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Probably my least favourite Asher book so far. I understand why it needed to be done in terms of "reveals" but the book is probably 2/3 in flashback, and jumps all over the place - now, recent past, past - which makes it a little harder to follow when reading in "snacks" (I typically read when commuting). It's also rather fantastical - Neal Asher has come up with some incredible aliens, so how to you make something even more alien to top that? By amping the MORE up to 11 and ... well, it just didn't work for me. It was a little bit like those superman stories where he has whatever power is necessary to move the plot forward. Unlike some others though, I did like the way it wrapped up - it was neat little arc - it doesn't need to be anything more (but may yet be).
I’ve read everything Neal has written and as usual had this book on preorder. Unfortunately it’s just not very good; the focus is very narrow unlike the usual galaxy spanning plot lines, the plot is confusingly broken into Past/near past/present time jumps, and all of the characters are basically blanks. It’s the first Asher book I couldn’t be arsed finishing, because I just don’t care about any of the characters or the plot in any way.
Compared to the other polity novels that I have tended to devour in a single sitting, I found this one hard going. As others have mentioned the back and forward narrative structure was distracting and I made no emotional bond with any of the characters ( only the main protagonist is set out in any detail - the others are just names). The fact that the main character is ( I think deliberately) not particularly likeable ment that fir much of the book I simply didn't care what happened to her.
There also seemed to be some plot weaknesses- Ursula supposedly has been courted by the military and ECS for her near AI tactical ability but then seems to make repeated fundamental mistakes ( with hardly a murmur of complaint or anger from her colleagues). A couple of continuity glitches also jarred ( sauroforms before the prador war???)
Overall I would have given a lower rating but there are some intriguing snippets about AI fallibility and preparations for first contact with the prador and the last few chapters came together better than the first 3/4 of the book.
With authors I know, I avoid all information I can on new works to prevent accidentally spoiling the joy of not knowing the story (I’m far too good at accurately expanding on the slightest details). In this case it lead me to disappointment as from the cover image I was expecting a bleeding-edge polity expansion type of story…
I got an attempted deep-mind exploration of Jain instead.
Still a good book. Would have been a better short story or as part of a larger storyline IMO. For once I’d have likely enjoyed it more if I’d known what to expect! My own fault though :-P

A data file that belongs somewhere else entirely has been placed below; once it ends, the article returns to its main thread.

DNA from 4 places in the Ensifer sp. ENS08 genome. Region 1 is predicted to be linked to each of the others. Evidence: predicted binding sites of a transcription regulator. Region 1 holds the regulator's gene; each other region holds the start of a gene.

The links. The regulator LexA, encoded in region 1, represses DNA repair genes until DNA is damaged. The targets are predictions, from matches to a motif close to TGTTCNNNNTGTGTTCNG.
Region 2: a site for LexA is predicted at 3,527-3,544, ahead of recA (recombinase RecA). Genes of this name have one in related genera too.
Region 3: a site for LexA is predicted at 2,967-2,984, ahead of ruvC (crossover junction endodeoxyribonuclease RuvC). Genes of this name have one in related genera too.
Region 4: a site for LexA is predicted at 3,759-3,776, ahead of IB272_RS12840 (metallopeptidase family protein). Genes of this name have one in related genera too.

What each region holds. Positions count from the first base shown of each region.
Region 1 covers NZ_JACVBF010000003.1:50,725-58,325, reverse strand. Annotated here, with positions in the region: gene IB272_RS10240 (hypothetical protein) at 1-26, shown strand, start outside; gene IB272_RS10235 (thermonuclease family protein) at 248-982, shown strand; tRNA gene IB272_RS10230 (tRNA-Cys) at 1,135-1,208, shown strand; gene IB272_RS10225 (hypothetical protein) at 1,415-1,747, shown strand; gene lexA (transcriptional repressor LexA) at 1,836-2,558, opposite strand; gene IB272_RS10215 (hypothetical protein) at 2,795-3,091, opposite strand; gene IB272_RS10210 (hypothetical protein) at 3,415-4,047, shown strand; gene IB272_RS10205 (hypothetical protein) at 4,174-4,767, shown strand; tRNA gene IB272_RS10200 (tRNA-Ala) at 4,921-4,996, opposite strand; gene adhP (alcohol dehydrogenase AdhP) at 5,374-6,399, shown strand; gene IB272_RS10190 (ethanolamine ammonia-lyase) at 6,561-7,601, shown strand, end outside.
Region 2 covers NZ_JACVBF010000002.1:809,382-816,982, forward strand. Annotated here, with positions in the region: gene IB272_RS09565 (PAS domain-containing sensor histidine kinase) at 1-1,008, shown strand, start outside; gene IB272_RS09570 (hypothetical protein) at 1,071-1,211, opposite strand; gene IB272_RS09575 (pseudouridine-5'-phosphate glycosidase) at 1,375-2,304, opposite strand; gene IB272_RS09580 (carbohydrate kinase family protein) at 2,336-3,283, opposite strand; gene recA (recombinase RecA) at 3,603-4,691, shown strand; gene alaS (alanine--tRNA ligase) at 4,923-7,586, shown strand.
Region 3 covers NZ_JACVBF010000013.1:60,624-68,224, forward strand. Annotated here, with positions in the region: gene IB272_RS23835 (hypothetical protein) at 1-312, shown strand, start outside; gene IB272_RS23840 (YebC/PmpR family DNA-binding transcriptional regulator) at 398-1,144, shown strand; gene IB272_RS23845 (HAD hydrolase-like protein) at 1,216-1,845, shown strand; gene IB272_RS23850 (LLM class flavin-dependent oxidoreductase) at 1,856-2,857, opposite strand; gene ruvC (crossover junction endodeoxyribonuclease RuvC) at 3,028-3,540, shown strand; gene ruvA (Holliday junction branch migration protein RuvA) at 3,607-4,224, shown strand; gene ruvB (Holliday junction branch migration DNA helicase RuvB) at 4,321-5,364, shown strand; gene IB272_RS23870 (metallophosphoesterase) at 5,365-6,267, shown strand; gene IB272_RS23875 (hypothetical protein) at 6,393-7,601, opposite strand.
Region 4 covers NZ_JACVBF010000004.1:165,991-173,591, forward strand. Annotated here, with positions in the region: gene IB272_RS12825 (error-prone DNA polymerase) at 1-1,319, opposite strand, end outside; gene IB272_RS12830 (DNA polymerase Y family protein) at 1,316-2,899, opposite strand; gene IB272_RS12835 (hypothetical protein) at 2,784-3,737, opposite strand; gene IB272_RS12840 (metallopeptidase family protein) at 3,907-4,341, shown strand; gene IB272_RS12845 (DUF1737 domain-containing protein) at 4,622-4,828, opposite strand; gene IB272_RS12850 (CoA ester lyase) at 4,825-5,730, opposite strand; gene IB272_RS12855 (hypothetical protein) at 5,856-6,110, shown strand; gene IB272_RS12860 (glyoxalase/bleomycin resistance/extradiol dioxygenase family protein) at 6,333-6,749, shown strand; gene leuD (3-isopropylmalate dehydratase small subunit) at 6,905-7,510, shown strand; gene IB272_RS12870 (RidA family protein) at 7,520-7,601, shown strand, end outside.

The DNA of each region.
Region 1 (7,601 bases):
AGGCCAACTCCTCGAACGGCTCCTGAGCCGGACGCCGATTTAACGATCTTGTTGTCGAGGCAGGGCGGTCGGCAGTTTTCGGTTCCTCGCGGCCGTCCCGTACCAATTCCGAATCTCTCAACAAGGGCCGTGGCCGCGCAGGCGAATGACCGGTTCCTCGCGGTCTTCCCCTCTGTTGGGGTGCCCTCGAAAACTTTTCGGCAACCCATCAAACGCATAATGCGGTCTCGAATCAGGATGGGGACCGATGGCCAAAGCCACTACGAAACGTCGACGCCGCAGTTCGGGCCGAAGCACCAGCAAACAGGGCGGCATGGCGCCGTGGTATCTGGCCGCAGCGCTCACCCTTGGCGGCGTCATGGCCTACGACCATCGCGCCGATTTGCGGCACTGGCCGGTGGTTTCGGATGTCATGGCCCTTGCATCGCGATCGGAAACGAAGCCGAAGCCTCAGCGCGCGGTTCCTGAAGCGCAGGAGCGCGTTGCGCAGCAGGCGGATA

Some of the Worlds explored in Neals previous books have been mildly hazardous, in this work we move to a moderately hazardous world and explore the lengths a rag tag bunch of colonists have to go to in order to survive.
It doesn't end well, really for any(one/thing) involved but along the way there is vast amount of carnage and destruction.
Very early Polity, pre and leading to start of Prador war. But very much about Jain as well- can’t help wondering if we are seeing the birth of Dragon. Cracking story, as one would expect from Mr Asher. Found it very hard to put down. Probably doesn’t matter when, in the various series, you read it. Personally, I rather liked it’s position - sometimes it’s nice to have a window into the future past, so to speak.
Well, where to start: there is one main lead character; Ursula. The novel revolves around her life, and the narrative, well, ‘flip-flops’ back and forth in a past-present, format. I found this distracting, and without any great depth of character even then. The other characters get practically nothing, yes they all do stuff to contribute to the narrative, but they seem to be regarded very much as bit players… The initial enemies are the classic alien monsters, morphing and being ruthless.. It does all end up in a suitable crescendo of violence.. This is the first,err,’pot boiler’, I have read from an otherwise great author..l
I think this way of the reader having to go backwards and forwards is a way of hiding some error in the story OR because the author is getting famous he thinks he can try something different but it did not work . As the book is in digital format it could be cut into a proper dateline and resold a bit cheaper with a sorry note from the author.